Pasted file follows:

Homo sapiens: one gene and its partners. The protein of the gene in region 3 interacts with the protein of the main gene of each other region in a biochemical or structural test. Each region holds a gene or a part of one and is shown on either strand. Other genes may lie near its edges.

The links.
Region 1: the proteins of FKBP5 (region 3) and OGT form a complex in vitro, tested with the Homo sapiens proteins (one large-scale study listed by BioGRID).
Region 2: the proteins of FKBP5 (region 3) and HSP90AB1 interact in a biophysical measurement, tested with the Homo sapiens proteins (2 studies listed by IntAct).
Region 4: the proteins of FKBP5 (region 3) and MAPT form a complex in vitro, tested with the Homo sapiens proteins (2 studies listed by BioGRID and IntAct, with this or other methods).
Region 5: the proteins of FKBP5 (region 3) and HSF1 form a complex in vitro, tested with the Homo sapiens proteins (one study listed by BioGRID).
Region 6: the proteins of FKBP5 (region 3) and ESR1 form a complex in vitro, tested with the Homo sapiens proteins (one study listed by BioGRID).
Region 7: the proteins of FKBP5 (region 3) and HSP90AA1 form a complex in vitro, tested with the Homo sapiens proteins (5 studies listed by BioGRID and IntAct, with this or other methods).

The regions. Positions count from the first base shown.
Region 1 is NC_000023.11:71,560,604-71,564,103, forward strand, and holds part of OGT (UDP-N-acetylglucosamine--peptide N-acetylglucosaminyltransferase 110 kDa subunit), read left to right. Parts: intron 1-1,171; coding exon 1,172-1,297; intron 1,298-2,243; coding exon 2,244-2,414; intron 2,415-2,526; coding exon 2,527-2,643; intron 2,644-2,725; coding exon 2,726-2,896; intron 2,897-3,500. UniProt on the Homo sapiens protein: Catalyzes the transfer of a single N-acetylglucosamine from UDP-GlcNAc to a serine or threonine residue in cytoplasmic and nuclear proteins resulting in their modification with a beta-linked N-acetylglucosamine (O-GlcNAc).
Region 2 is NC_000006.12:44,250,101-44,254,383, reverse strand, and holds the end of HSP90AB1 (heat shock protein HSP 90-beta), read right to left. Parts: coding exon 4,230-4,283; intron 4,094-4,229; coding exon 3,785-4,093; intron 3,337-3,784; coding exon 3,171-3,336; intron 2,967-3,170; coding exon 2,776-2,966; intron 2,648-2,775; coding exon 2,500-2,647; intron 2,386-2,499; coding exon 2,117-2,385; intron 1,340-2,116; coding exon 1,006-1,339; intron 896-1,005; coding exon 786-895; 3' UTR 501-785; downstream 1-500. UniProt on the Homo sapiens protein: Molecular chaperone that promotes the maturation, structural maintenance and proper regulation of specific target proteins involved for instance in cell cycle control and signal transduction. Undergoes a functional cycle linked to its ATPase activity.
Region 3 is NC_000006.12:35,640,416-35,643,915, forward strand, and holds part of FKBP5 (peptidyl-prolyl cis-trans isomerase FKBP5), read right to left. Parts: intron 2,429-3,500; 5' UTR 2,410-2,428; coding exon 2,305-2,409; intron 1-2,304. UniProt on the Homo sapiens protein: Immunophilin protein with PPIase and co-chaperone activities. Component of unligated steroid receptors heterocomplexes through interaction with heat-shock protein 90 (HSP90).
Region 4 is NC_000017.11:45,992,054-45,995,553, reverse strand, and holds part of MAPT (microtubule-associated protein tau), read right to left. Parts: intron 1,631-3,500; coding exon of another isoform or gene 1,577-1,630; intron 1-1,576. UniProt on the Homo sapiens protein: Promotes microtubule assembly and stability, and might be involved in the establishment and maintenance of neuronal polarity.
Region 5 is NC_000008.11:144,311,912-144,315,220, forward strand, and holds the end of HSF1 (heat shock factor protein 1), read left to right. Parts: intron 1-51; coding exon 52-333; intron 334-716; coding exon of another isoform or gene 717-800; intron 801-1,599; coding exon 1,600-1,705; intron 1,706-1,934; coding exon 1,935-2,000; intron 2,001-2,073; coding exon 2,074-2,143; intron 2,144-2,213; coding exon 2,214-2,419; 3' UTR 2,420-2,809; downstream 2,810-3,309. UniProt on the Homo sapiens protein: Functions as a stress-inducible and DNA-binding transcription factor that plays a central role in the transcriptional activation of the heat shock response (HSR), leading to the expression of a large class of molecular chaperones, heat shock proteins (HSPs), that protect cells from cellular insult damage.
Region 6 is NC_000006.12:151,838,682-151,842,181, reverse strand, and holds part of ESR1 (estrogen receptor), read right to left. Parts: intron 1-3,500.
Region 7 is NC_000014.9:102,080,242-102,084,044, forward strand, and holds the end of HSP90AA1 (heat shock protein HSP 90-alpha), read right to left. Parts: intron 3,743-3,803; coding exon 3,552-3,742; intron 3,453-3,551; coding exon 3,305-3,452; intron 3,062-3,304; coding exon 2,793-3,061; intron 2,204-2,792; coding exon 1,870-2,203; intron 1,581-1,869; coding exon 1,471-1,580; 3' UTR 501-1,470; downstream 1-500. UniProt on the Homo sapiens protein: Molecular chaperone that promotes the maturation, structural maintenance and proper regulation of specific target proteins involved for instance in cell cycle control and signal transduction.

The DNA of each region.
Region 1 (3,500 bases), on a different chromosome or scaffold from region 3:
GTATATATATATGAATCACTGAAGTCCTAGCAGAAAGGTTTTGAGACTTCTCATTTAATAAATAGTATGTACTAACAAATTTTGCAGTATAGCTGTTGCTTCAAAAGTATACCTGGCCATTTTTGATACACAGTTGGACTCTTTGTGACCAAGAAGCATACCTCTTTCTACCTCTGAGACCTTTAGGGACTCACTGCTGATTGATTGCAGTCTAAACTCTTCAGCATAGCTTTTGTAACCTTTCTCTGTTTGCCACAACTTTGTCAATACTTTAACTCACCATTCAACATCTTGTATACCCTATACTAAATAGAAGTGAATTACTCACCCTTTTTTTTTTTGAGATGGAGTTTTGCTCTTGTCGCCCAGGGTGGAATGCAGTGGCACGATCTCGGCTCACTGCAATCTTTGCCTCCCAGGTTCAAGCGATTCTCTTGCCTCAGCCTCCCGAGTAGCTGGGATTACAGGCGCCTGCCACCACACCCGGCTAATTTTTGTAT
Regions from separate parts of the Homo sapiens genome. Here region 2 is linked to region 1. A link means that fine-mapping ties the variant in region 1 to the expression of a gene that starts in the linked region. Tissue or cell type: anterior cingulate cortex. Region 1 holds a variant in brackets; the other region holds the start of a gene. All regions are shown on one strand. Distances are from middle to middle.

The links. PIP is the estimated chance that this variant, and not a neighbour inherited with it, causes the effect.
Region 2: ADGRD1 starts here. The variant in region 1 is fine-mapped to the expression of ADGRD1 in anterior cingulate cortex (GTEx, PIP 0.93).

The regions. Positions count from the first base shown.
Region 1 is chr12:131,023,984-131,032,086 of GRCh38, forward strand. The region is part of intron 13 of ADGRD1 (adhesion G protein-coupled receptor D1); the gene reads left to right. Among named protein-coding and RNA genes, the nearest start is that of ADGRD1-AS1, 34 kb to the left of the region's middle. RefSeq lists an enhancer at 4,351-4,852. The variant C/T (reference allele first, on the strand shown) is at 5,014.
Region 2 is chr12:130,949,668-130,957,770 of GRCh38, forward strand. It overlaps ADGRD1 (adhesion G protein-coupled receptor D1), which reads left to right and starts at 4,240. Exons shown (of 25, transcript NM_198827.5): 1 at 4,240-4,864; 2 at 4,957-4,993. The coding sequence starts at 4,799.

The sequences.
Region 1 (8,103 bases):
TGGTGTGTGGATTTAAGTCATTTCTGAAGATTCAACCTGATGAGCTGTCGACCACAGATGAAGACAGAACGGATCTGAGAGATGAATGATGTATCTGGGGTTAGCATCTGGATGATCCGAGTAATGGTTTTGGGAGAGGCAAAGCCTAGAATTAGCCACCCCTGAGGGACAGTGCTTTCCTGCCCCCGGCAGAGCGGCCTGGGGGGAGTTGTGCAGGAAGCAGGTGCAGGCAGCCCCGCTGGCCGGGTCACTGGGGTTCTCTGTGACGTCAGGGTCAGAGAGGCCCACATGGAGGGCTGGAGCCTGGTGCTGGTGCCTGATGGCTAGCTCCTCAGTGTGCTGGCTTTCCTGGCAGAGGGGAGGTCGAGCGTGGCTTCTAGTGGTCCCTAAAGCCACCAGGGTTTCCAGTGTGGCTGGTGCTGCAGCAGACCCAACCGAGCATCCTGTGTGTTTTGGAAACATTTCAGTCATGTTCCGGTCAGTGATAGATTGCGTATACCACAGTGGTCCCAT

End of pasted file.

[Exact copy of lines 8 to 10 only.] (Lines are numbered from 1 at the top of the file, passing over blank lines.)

Region 7: the proteins of FKBP5 (region 3) and HSP90AA1 form a complex in vitro, tested with the Homo sapiens proteins (5 studies listed by BioGRID and IntAct, with this or other methods).

The regions. Positions count from the first base shown.
Region 1 is NC_000023.11:71,560,604-71,564,103, forward strand, and holds part of OGT (UDP-N-acetylglucosamine--peptide N-acetylglucosaminyltransferase 110 kDa subunit), read left to right. Parts: intron 1-1,171; coding exon 1,172-1,297; intron 1,298-2,243; coding exon 2,244-2,414; intron 2,415-2,526; coding exon 2,527-2,643; intron 2,644-2,725; coding exon 2,726-2,896; intron 2,897-3,500. UniProt on the Homo sapiens protein: Catalyzes the transfer of a single N-acetylglucosamine from UDP-GlcNAc to a serine or threonine residue in cytoplasmic and nuclear proteins resulting in their modification with a beta-linked N-acetylglucosamine (O-GlcNAc).